Your first day is your chance to learn as much as possible about your new position, and your new manager will appreciate that you are trying to set yourself up for success. It’s also better to ask questions now to clear things up than to have to ask them later on.

Don’t worry about annoying your supervisor with questions—they most likely expect you to be curious about your tasks. If you feel that you are asking them too many questions, try asking the other interns or someone else on your team for the answer.

Meet as many people as you can.

Even if you don’t remember all of their names, it’s a good idea to introduce yourself to the people you will be working with for a substantial amount of time. Taking the initiative to meet them shows that you are friendly and excited about working for the company.

Your team will remember your eagerness to get to know them, and it can’t hurt to make new acquaintances and friends right off the bat!

While it can be intimidating to start a new job or internship, these tips will help you to succeed during your first day on the job. Research the company before you start to gain some further background knowledge and get excited about your first day!

Kaitlyn Lannan is a junior at Northwestern University. She is majoring in economics and communication studies and plans on attending business school in the future. Her dream job is becoming the Chief Marketing Officer at a Fortune 500 company. You can find Kaitlyn on Twitter at @KaitlynLannan.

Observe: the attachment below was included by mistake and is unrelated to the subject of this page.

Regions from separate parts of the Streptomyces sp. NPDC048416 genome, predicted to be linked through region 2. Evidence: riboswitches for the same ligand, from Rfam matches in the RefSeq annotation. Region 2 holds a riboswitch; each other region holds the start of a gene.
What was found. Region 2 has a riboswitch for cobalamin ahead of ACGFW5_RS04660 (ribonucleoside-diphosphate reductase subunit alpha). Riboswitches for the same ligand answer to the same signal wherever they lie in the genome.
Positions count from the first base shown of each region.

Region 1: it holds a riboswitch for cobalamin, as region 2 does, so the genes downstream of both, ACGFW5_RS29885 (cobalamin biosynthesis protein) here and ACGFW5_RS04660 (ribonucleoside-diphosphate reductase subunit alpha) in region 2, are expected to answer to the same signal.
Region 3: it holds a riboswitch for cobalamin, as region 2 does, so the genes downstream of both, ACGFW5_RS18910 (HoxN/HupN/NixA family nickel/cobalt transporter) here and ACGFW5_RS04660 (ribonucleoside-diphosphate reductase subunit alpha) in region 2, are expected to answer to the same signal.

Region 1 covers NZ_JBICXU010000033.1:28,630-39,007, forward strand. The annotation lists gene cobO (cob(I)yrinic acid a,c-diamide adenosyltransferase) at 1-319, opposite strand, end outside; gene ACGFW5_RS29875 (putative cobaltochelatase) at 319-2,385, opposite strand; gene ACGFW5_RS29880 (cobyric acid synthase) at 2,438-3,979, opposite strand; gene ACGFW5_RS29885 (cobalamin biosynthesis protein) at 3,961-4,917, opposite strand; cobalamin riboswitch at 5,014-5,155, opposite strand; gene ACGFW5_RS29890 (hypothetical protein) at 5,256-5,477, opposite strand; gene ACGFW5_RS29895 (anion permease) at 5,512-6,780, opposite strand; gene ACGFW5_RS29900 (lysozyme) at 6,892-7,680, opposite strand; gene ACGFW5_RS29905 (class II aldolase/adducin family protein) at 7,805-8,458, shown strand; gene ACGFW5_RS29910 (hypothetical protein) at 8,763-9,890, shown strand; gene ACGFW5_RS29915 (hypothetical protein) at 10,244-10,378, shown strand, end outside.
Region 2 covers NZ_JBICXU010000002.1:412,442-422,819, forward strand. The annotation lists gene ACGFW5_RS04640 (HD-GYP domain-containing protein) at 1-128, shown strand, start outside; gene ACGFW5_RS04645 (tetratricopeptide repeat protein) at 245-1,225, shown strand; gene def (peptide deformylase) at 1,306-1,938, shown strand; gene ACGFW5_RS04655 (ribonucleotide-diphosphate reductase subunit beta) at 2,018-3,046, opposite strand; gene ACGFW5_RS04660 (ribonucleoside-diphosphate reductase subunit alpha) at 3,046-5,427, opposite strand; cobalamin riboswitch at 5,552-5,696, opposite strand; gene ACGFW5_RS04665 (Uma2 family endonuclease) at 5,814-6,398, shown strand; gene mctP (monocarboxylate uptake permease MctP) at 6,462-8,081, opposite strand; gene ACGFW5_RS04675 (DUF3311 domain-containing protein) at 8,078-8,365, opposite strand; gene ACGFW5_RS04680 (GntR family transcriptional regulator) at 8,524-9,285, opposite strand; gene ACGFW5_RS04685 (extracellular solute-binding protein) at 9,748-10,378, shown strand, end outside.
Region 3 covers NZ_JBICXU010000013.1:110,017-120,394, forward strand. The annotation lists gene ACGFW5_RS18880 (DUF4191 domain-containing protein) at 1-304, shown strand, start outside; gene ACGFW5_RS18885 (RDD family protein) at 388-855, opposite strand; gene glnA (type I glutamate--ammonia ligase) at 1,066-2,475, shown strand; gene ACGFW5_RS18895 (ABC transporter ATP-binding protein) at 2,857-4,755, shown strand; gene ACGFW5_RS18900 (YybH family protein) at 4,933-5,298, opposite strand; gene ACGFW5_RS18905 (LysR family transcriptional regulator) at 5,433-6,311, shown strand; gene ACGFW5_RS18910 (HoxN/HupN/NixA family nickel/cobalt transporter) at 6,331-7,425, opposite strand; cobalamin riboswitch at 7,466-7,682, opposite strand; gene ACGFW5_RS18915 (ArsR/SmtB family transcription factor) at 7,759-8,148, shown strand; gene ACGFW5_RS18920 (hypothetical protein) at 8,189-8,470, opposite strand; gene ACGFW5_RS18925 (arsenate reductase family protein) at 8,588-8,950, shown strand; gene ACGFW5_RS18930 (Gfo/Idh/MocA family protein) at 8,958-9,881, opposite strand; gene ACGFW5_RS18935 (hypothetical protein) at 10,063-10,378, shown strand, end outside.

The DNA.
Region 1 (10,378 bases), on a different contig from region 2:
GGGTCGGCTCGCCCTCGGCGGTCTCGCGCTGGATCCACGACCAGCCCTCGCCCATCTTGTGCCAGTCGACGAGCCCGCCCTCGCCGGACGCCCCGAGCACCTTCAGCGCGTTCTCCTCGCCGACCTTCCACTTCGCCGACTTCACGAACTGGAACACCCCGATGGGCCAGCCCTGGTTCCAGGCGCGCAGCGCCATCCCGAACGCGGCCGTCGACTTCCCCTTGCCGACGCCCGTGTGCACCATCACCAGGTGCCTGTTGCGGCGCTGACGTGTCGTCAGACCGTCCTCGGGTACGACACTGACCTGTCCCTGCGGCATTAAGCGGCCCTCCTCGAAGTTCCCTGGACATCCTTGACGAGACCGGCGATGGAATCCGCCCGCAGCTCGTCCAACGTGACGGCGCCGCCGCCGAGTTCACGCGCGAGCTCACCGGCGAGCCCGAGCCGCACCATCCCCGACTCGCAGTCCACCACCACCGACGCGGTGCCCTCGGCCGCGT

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Opportunity, Access, & Skill-Building: The C2B Conference

By Nicole Chacin

April 15, 2015

The 2014 C2B Conference in Austin, Texas was a powerhouse of successful women learning from each other and sharing perspectives. Check out Forté‘s other college conference—College Fast Track to Finance Conference—held on May 1, 2015 at the Federal Reserve Bank of Boston.

The College 2 Business (C2B) Conference brings together distinguished career professionals from top companies and representatives from prestigious MBA programs for female university students from around the country for one full day. Under one roof, these young female scholars have the privilege to learn, explore, and take the next step in their academic and professional journey through this transformative conference and forum for women by women.

The attendants at the conference convened at the University of Texas on November 14, 2014 for a full day of activities, which included a panel from Great on the Job, a Business Market Simulation, and a Company & Graduate School Expo.

Lauren Dawson is a pre-business major studying finance at the University of North Carolina at Chapel Hill. Between investing her time outside of her studies, working with the startup lab at UNC and being involved with Carolina Women in Business, Dawson has a specific direction she wants to take after graduation.

The conference offered for Dawson an opportunity to go outside her comfort zone and gain practical experience, playing the role of Chief Financial Officer (CFO) in an impromptu business case simulation in a high-tech company.

“It was a great eye opener, I got to act as CFO in my company which was comprised of 6 other female participants from other schools. Actual mentors from different companies around the area came in to assist the teams. My group’s mentor was a marketing professional from Dell,” said Dawson.